His mission is as follows:

"I want to combat hate, bigotry, intolerance and discrimination through education," said Leyden. "As you may be aware, one of the most challenging messages to give people today is the message of tolerance and racial understanding in America."

Leyden guided the attendees at the base theater through the journey he and many others have taken. He has been telling his story for 10 years.

"His story was powerful," said Pfc. Gabriel Marrero, a light armored vehicle crewman with Company C, 3rd Light Armored Reconnaissance Battalion. "It struck me because I didn’t think racism was still that bad in some people. I grew up in a predominantly black neighborhood, so I never saw any skinheads. But, it shocked me to see how he acted and how they [hate groups] handled their business."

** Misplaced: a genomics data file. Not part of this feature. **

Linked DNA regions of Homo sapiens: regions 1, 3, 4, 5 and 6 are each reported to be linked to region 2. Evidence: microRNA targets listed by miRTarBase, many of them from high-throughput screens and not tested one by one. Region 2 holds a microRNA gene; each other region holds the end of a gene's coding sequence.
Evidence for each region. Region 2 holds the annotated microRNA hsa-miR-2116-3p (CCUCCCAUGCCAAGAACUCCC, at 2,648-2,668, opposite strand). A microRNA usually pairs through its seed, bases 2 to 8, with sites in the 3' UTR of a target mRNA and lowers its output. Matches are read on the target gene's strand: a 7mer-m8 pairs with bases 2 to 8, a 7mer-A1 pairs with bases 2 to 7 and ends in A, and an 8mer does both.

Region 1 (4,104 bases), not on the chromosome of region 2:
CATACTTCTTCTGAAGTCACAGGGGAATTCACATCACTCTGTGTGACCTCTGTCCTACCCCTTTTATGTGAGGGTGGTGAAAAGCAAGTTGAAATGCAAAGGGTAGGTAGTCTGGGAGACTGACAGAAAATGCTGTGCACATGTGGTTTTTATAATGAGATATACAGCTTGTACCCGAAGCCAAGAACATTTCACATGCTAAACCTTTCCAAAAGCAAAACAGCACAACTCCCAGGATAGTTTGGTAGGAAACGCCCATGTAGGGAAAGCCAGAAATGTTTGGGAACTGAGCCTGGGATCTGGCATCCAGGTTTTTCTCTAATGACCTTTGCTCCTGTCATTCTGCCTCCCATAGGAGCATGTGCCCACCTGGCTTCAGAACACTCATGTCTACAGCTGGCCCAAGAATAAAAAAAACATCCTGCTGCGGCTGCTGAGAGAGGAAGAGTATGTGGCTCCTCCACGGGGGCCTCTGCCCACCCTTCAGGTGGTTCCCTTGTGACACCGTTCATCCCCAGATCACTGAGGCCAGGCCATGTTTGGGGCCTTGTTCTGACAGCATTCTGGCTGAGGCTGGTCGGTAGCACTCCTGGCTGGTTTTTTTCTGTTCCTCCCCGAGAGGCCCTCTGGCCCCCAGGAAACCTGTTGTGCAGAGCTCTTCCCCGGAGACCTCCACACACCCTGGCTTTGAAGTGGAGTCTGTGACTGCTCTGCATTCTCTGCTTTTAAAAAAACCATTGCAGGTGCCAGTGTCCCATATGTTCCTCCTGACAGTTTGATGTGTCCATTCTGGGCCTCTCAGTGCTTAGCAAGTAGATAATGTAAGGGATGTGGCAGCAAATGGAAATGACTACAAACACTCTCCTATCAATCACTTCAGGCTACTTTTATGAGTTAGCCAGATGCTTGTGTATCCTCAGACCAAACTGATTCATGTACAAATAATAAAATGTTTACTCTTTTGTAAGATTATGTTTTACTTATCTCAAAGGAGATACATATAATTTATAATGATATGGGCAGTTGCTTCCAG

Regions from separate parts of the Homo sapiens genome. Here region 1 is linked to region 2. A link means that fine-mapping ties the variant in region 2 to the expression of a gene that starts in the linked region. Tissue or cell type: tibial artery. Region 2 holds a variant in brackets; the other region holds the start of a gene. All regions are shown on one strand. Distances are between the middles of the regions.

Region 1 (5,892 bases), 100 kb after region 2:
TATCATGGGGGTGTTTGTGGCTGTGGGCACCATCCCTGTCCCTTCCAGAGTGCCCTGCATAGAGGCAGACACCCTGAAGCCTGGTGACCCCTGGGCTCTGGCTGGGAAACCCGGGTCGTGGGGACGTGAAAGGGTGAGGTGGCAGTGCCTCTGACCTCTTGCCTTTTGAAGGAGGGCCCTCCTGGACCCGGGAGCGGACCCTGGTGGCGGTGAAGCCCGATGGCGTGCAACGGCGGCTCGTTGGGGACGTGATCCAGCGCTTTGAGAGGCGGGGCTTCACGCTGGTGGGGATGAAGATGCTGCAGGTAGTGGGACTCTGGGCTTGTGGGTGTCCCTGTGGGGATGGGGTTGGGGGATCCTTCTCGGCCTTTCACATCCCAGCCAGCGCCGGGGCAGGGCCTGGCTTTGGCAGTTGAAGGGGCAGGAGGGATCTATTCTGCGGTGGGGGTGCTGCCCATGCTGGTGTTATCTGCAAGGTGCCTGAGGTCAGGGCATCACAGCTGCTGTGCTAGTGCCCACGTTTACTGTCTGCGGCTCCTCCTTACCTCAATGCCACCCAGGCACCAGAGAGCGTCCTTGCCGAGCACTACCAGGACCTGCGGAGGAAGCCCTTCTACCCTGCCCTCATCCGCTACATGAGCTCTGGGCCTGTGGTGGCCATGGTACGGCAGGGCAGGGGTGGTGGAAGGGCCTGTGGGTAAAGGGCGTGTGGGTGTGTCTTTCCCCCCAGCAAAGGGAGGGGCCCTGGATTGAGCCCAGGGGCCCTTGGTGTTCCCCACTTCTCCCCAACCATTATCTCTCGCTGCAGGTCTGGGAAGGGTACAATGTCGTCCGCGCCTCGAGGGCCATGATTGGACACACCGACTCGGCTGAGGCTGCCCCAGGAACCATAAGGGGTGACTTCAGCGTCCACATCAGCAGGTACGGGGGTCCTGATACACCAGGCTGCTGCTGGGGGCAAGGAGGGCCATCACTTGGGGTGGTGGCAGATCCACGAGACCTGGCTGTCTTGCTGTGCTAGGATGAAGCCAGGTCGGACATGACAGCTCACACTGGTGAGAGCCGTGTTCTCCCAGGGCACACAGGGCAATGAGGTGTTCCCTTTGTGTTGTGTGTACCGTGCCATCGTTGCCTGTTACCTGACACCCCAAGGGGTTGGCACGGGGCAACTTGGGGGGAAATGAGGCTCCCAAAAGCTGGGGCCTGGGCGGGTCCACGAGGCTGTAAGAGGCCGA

The importance of bringing Leyden to the Combat Center was to alert service members and civilians that there are extremists trying to recruit, said Gunnery Sgt. Herrick A. Ross, the Combat Center’s equal opportunity advisor.

"Apparently, there are extremist in the High-Desert area trying to recruit," said Ross. "Some of them are even in the Yucca Valley and Joshua Tree area. This presentation was meant to inform all people who attended that getting to know who the people are around you, spotting the extremist and mentoring those who need it can deactivate their recruiting efforts."

During Leyden’s time in the Corps, he noticed that some extremists were in the military to get the training needed to become killers. Having a proactive mindset and being on the alert is crucial, he said.

Nonetheless, bringing awareness to installations is just as important as bringing awareness to any individual, even if it is one at-a-time, he added.